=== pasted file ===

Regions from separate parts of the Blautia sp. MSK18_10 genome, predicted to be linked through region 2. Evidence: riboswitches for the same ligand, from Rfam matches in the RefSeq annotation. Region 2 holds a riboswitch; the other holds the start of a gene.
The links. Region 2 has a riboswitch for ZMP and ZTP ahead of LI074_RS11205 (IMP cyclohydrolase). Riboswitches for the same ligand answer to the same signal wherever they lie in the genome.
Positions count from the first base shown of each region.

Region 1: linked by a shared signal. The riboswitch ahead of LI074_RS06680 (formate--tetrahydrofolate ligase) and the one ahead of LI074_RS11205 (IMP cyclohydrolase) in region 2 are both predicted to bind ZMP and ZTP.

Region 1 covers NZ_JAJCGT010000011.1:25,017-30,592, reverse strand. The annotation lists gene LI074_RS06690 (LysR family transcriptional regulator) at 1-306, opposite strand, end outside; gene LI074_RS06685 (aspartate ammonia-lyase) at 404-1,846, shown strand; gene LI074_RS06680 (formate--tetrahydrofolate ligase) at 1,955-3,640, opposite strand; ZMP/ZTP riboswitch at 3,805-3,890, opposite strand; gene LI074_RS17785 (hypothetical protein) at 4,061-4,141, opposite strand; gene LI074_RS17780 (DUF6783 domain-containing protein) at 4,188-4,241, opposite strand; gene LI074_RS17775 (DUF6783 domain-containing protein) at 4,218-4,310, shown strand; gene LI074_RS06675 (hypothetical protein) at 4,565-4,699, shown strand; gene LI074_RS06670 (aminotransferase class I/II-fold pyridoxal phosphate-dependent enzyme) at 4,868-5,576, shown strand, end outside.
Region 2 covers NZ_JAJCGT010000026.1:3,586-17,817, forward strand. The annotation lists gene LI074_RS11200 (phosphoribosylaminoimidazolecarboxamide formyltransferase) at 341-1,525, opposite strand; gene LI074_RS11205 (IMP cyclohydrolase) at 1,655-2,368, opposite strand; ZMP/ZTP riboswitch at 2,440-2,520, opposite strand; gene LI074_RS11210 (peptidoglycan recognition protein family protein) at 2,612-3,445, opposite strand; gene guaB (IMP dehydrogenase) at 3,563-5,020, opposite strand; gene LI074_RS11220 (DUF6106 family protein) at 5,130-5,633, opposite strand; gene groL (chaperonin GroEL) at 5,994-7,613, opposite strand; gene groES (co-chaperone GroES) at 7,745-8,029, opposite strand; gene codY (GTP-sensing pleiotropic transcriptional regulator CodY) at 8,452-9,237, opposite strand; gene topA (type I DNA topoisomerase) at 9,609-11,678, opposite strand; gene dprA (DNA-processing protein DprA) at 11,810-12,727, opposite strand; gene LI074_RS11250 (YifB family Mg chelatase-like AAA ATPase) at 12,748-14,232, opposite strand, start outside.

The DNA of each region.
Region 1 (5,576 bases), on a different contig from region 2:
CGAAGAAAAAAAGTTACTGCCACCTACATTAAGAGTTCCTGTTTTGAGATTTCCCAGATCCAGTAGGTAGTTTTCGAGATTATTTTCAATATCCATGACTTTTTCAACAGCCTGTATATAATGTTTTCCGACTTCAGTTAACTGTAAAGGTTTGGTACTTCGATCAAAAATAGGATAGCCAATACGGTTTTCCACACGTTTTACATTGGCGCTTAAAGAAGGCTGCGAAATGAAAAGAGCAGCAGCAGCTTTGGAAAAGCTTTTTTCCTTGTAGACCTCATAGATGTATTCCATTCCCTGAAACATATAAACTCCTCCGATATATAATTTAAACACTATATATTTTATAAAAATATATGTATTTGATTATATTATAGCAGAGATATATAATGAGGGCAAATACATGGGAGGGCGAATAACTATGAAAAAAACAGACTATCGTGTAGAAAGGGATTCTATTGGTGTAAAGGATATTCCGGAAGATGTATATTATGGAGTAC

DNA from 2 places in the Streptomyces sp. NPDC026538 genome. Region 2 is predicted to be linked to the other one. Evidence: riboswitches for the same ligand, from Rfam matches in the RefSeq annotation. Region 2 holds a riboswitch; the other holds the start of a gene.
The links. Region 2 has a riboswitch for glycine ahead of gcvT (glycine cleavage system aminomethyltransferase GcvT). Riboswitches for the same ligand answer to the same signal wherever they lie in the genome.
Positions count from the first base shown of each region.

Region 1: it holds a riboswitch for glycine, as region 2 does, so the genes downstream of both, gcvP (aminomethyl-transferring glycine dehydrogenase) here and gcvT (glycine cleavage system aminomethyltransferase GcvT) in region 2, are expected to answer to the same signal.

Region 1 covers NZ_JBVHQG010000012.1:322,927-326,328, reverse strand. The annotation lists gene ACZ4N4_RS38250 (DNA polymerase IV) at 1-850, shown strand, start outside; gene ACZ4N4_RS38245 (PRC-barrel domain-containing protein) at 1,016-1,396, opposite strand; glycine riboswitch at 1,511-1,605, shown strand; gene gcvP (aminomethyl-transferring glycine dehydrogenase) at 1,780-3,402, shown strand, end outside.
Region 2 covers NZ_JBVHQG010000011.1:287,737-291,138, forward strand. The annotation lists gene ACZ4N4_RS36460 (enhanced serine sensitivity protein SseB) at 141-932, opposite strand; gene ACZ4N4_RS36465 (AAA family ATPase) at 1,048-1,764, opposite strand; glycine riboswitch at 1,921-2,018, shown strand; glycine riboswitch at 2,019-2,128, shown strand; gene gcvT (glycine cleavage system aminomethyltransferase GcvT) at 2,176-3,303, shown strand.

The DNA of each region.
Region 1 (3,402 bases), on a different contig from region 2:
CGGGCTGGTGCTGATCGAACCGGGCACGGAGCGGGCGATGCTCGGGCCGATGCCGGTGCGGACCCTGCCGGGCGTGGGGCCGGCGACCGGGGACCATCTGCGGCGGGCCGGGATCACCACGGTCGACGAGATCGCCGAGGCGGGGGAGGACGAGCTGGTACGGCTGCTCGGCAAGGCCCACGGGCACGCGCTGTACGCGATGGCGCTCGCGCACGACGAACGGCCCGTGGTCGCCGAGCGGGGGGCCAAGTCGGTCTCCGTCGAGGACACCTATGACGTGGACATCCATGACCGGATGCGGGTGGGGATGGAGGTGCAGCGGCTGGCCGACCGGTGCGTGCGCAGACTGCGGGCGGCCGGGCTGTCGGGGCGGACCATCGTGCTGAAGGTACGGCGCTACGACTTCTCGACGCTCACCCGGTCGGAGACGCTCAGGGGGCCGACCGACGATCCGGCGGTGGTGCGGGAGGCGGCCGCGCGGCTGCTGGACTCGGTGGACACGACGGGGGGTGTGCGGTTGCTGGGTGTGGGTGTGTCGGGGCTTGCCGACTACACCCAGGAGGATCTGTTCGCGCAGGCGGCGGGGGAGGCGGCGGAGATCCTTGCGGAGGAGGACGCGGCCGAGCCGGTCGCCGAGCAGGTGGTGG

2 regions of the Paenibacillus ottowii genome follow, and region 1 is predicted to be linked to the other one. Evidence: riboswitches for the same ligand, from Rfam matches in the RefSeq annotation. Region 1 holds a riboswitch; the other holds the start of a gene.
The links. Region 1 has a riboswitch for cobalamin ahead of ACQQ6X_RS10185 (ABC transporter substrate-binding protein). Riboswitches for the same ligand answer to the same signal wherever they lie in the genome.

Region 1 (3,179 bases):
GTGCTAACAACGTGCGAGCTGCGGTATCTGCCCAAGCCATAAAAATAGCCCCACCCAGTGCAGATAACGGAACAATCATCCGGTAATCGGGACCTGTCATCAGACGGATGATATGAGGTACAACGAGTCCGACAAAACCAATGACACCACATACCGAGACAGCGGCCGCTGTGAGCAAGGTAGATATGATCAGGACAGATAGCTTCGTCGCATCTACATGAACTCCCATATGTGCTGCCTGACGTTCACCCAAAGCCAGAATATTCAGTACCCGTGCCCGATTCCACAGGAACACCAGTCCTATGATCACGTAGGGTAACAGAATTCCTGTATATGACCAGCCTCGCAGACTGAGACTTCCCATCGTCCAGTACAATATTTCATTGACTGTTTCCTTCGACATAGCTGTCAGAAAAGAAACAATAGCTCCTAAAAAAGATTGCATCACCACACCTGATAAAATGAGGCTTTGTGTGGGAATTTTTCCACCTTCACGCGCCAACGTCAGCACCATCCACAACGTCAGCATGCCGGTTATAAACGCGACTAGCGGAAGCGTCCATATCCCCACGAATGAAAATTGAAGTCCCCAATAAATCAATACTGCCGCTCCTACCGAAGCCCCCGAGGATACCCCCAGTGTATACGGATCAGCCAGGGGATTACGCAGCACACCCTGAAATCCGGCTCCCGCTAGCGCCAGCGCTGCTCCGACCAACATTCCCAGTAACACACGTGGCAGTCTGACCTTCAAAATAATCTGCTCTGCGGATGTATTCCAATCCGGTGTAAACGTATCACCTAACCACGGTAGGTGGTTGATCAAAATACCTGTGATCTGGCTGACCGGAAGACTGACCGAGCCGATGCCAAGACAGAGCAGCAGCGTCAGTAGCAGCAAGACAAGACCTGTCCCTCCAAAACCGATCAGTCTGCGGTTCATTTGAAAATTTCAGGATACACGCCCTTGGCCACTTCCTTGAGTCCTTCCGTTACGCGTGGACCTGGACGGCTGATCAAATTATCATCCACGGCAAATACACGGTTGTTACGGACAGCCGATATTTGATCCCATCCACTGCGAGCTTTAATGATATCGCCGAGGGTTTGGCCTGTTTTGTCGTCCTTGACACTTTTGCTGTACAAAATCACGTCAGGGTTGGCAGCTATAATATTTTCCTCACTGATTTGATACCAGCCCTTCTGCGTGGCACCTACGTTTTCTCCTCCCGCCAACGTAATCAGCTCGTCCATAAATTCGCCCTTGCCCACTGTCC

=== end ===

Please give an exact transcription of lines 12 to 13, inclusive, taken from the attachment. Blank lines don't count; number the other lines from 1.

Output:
Positions count from the first base shown of each region.

Region 1: it holds a riboswitch for glycine, as region 2 does, so the genes downstream of both, gcvP (aminomethyl-transferring glycine dehydrogenase) here and gcvT (glycine cleavage system aminomethyltransferase GcvT) in region 2, are expected to answer to the same signal.